Liu, Yingjun, Brito, Joel, Dorris, Matthew R., Rivera-Rios, Jean C., Seco, Roger, Bates, Kelvin H., Artaxo, Paulo, Duvoisin, Jr., Sergio, Keutsch, Frank N., Kim, Saewung, Goldstein, Allen H., Guenther, Alex B., Manzi, Antonio O., Souza, Rodrigo A. F., Springston, Stephen R., Watson, Thomas B., McKinney, Karena A., & Martin, Scot T. Isoprene photochemistry over the Amazon rainforest. United States. doi:10.1073/pnas.1524136113.
Liu, Yingjun, Brito, Joel, Dorris, Matthew R., Rivera-Rios, Jean C., Seco, Roger, Bates, Kelvin H., Artaxo, Paulo, Duvoisin, Jr., Sergio, Keutsch, Frank N., Kim, Saewung, Goldstein, Allen H., Guenther, Alex B., Manzi, Antonio O., Souza, Rodrigo A. F., Springston, Stephen R., Watson, Thomas B., McKinney, Karena A., and Martin, Scot T. Mon . "Isoprene photochemistry over the Amazon rainforest". United States. doi:10.1073/pnas.1524136113.
@article{osti_1253389,
title = {Isoprene photochemistry over the Amazon rainforest},
author = {Liu, Yingjun and Brito, Joel and Dorris, Matthew R. and Rivera-Rios, Jean C. and Seco, Roger and Bates, Kelvin H. and Artaxo, Paulo and Duvoisin, Jr., Sergio and Keutsch, Frank N. and Kim, Saewung and Goldstein, Allen H. and Guenther, Alex B. and Manzi, Antonio O. and Souza, Rodrigo A. F. and Springston, Stephen R. and Watson, Thomas B. and McKinney, Karena A. and Martin, Scot T.},
abstractNote = {Isoprene photooxidation is a major driver of atmospheric chemistry over forested regions. Isoprene reacts with hydroxyl radicals (OH) and molecular oxygen to produce isoprene peroxy radicals (ISOPOO). These radicals can react with hydroperoxyl radicals (HO 2 ) to dominantly produce hydroxyhydroperoxides (ISOPOOH). They can also react with nitric oxide (NO) to largely produce methyl vinyl ketone (MVK) and methacrolein (MACR). Unimolecular isomerization and bimolecular reactions with organic peroxy radicals are also possible. There is uncertainty about the relative importance of each of these pathways in the atmosphere and possible changes because of anthropogenic pollution. Herein, measurements of ISOPOOH and MVK + MACR concentrations are reported over the central region of the Amazon basin during the wet season. The research site, downwind of an urban region, intercepted both background and polluted air masses during the GoAmazon2014/5 Experiment. Under background conditions, the confidence interval for the ratio of the ISOPOOH concentration to that of MVK + MACR spanned 0.4–0.6. This result implies a ratio of the reaction rate of ISOPOO with HO 2 to that with NO of approximately unity. A value of unity is significantly smaller than simulated at present by global chemical transport models for this important, nominally low-NO, forested region of Earth. Under polluted conditions, when the concentrations of reactive nitrogen compounds were high (>1 ppb), ISOPOOH concentrations dropped below the instrumental detection limit (<60 ppt). This abrupt shift in isoprene photooxidation, sparked by human activities, speaks to ongoing and possible future changes in the photochemistry active over the Amazon rainforest.},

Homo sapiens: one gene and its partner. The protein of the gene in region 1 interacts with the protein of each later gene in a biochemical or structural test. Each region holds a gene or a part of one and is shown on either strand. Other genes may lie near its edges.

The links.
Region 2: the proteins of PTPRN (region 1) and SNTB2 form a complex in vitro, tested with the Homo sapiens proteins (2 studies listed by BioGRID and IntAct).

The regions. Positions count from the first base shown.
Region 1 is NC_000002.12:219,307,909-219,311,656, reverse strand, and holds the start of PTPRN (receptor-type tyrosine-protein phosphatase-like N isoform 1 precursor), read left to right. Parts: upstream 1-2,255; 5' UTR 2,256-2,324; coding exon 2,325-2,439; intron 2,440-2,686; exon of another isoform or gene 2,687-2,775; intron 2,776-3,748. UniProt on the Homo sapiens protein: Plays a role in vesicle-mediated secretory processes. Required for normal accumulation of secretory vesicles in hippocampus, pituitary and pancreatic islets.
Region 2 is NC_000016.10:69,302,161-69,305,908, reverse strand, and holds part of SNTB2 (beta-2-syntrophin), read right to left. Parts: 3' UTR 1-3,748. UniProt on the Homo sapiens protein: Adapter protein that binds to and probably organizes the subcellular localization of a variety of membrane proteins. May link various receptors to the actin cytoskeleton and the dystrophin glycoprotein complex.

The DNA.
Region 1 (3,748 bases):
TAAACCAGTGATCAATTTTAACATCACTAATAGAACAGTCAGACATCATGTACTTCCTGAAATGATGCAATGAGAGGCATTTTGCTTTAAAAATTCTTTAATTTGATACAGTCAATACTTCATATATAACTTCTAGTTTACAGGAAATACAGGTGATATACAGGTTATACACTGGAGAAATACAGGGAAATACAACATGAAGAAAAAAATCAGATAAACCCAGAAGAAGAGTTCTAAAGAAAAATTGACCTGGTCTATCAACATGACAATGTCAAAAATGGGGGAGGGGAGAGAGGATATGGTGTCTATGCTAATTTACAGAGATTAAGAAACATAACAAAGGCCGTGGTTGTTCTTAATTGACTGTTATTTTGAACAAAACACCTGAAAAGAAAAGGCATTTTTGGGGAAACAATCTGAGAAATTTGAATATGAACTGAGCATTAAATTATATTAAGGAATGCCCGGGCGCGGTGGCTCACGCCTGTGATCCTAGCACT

doi = {10.1073/pnas.1524136113},
journal = {Proceedings of the National Academy of Sciences of the United States of America},
number = 22,
volume = 113,
place = {United States},
year = {2016},
month = {5}
}

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DOI: 10.1073/pnas.1524136113

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    Works referencing / citing this record: